How to Add a Do Not Sell Button to WordPress?

We will show you how to add a CCPA-compliant Do Not Sell button using a plugin. The plugin we will be using is CCPA Opt-Out. You can use this plugin to set up a link, a button, or a floating button. A floating button is an element which appears in the interface over the rest of your website, drawing the users’ attention. As for buttons and links, those are already rather familiar website elements. Once you have installed and activated the plugin, you can find its configuration options in the left-hand side of your WordPress dashboard, under CookiePro CCPA.

GDPR Cookie Consent Settings

From here, you will be taken to the plugin‘s settings page. The Button Settings section governs the appearance and behaviour of your Do Not Sell Button.We’ll start with the floating button first, and then cover the regular button and the text link too.

Select the Button option for the Opt-out Button and check Floating Button when it appears. You can upload your own icon image. You can then select the background and text colours, as well as the button position (Left or Right at the bottom of the screen). When done, click Save.

Button Settings

Scrolling down, you will find the Modal Settings. These settings govern the modal element, the window which will appear when the button is clicked. You can choose whether to show the button to all users, US users, or just Californians, as well as set up links to relevant pages, e-mail addresses and phone numbers for user information.

Of course, you will need to set up the Do Not Sell My Personal Information page as per the CCPA before you link to it, to be fully compliant.

Modal Settings

Further down, you will find the options for links to consumer rights request form and opting out of personalized advertisements.

Modal Settings

Once you are satisfied with your settings, look to the right-hand side and find the Publish button. Click Save in either section and then click Publish.

The right-hand side also contains the preview screens for all the elements you can generate using this plugin.


And your floating button will appear for all users, along with whatever contact information you choose to include for your users.

Floating Button Preview

As we’ve discussed above, you can use this plugin to add a regular button or a link for your pages. To do this, you will need a place to put your button or link first, which means creating a widget. You can do this by navigating to your Appearance/Widgets screen from your WordPress dashboard and dragging a widget from the left-hand side to a widget area. For a button, you need a Custom HTML widget. We will place it in the centre of our footer area, but be aware that themes may have different or differently named widget areas.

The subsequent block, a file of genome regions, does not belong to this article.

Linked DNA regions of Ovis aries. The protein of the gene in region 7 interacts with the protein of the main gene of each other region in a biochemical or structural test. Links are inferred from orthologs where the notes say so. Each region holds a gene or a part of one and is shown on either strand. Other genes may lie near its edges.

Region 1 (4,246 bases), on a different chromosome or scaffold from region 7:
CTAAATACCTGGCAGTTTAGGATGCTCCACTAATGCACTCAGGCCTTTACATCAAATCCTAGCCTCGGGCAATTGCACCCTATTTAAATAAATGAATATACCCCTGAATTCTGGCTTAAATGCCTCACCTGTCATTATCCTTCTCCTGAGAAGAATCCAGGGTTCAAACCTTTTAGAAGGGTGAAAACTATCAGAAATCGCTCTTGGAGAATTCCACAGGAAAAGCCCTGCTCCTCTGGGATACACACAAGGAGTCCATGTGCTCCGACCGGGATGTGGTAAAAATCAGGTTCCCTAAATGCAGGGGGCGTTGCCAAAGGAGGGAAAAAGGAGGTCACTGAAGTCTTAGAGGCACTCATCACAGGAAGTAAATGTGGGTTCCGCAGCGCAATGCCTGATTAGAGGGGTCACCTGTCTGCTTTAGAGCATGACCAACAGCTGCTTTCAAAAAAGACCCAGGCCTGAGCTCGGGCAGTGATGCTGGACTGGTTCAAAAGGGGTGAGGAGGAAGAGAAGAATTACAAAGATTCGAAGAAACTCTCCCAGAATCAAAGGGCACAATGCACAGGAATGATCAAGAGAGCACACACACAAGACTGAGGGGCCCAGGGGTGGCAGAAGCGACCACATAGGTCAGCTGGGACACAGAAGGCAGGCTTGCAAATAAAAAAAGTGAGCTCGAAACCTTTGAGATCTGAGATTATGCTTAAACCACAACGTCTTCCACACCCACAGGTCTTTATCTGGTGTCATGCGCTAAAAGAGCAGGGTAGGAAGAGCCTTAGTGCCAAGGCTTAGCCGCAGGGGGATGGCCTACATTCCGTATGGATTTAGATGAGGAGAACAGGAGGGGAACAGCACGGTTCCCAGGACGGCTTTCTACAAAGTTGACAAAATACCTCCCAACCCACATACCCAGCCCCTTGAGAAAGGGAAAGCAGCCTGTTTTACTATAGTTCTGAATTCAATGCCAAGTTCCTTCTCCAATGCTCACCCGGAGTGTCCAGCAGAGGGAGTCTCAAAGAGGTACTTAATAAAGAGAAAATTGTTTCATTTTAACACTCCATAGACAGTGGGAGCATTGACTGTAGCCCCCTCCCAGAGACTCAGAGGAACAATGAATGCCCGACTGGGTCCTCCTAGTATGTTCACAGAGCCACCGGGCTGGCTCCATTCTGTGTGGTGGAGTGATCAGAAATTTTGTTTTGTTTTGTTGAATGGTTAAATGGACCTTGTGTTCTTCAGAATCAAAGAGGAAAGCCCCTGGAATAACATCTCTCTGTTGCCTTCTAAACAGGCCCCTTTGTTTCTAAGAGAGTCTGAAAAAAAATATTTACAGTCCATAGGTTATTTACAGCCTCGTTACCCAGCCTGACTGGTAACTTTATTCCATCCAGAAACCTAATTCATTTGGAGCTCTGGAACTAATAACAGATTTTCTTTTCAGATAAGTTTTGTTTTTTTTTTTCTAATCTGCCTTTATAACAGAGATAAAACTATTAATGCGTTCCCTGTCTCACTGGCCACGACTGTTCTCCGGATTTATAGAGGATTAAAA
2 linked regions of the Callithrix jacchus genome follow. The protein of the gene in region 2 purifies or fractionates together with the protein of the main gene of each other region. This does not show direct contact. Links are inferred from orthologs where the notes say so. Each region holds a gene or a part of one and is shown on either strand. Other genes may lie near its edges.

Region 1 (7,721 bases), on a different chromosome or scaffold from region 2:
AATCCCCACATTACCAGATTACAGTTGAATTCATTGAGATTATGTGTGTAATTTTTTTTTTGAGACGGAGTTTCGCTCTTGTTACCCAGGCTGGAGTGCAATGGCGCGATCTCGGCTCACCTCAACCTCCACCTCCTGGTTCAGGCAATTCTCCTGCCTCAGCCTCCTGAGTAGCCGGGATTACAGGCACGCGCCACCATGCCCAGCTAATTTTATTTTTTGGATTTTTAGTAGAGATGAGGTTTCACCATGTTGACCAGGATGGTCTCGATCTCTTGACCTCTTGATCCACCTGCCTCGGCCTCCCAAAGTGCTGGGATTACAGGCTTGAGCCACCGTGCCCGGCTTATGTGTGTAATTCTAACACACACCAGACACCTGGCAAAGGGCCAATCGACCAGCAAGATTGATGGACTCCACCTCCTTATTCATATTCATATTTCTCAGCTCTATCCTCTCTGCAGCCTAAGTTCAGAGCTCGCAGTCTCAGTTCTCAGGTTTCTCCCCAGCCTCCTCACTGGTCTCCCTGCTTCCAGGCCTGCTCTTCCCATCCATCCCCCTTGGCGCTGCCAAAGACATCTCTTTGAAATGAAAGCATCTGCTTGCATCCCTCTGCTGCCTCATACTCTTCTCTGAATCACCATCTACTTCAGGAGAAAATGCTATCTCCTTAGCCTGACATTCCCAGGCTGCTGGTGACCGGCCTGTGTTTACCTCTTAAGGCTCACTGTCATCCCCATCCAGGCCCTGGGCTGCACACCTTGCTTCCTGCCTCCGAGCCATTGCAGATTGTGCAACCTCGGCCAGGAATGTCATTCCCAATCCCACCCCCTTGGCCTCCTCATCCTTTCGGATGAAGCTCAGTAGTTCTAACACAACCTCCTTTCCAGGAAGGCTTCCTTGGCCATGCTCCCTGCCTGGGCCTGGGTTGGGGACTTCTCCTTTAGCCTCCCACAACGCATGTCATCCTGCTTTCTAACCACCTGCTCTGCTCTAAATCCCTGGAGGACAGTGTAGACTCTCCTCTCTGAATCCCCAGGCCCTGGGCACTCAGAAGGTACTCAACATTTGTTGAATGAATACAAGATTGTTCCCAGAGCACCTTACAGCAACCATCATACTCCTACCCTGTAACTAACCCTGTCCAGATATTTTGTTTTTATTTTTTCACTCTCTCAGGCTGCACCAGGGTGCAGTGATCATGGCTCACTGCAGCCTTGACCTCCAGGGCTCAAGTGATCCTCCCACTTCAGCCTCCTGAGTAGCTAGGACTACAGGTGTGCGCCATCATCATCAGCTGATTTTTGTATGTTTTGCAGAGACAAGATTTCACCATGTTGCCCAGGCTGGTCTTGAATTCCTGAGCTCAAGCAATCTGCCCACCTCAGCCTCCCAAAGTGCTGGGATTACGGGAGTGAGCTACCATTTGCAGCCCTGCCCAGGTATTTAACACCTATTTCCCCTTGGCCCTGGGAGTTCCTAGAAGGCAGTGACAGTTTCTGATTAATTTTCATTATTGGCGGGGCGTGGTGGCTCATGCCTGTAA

Add Widget Custom HTML
Drop Custom HTML Widget

To add a button, simply do not check the Floating Button box and Copy the code generated by the plugin.

Copy Button Code

Next, paste that code into your widget’s code area and Save it.

Paste Button Code

And your button will be right where you put it.

Preview Button Code

As you can probably tell, the procedure for the link is similar. Select the Text Link in the plugin’s Button Settings section and copy the code.

Copy Text Code

Next, paste it into a widget. For a text link, you need the Text widget set in the HTML view. After you have pasted the code, click Save.

Paste Text Code

And your link will appear in the footer.

Preview Text Code

In Conclusion

CCPA is directed at protecting a very small group of potential internet users – those based in California. But internet security, user privacy, and personal data sales are a global issue. If you want to do business in California safely and legally, or if you believe you can take steps towards making your users feel more secure wherever they‘re from, you should at least know about CCPA even if you don’t want to take the steps to comply with it. Bear in mind though, that CCPA compliance only protects your users, and, as we have shown, it is free and takes no time at all to implement.